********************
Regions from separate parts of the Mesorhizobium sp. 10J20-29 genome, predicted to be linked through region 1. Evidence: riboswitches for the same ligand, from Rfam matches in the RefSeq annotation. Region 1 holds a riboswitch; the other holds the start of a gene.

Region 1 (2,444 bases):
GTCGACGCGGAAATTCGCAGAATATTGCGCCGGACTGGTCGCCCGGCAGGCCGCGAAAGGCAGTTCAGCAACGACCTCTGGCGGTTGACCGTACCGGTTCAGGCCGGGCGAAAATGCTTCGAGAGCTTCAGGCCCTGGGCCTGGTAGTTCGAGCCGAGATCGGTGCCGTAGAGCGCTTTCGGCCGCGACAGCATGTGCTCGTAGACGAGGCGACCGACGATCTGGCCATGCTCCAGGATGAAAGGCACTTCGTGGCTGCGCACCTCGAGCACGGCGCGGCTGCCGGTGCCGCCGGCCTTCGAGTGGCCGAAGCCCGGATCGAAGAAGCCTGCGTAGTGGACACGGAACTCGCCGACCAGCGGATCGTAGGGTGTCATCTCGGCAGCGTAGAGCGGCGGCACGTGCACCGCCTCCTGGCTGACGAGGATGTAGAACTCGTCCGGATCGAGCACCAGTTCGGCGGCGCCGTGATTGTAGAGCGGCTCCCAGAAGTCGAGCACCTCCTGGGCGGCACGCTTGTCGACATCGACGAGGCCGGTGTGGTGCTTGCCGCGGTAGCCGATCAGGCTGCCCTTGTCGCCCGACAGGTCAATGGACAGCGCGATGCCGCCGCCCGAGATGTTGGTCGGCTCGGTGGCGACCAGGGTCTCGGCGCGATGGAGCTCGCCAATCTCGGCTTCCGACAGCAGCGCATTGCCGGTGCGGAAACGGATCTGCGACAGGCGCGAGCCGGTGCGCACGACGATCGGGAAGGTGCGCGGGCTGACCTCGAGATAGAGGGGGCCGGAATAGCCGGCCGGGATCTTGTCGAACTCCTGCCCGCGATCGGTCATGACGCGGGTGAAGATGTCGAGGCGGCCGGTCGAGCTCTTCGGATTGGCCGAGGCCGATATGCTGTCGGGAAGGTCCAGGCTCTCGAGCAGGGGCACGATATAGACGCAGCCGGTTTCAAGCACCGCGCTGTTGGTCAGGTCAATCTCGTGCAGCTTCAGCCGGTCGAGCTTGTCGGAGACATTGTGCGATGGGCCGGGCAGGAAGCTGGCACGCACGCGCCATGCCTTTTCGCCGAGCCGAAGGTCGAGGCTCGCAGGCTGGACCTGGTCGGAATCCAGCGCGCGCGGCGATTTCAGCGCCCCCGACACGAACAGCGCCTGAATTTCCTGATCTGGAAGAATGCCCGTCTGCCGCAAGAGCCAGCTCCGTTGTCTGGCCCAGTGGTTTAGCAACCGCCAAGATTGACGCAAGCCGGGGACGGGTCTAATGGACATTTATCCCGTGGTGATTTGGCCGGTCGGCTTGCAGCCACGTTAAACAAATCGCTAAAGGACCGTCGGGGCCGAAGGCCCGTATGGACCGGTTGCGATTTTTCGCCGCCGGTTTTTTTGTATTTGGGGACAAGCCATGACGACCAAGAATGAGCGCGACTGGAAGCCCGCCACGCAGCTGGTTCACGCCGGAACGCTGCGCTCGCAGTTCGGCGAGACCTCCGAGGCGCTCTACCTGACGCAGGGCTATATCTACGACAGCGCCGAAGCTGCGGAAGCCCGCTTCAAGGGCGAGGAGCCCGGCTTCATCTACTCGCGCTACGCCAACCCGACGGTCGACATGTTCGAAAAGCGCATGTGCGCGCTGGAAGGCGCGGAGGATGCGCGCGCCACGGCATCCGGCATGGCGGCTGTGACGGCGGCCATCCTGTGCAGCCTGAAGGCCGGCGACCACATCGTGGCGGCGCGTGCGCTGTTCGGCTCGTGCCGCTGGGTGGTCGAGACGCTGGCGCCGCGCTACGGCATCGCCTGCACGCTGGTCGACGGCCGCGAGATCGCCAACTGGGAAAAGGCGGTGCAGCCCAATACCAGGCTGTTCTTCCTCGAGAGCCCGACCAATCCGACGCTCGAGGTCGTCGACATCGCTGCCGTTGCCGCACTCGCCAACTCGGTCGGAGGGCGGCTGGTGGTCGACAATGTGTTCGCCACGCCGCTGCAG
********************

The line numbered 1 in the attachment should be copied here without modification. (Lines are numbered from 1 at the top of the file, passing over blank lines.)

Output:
Regions from separate parts of the Mesorhizobium sp. 10J20-29 genome, predicted to be linked through region 1. Evidence: riboswitches for the same ligand, from Rfam matches in the RefSeq annotation. Region 1 holds a riboswitch; the other holds the start of a gene.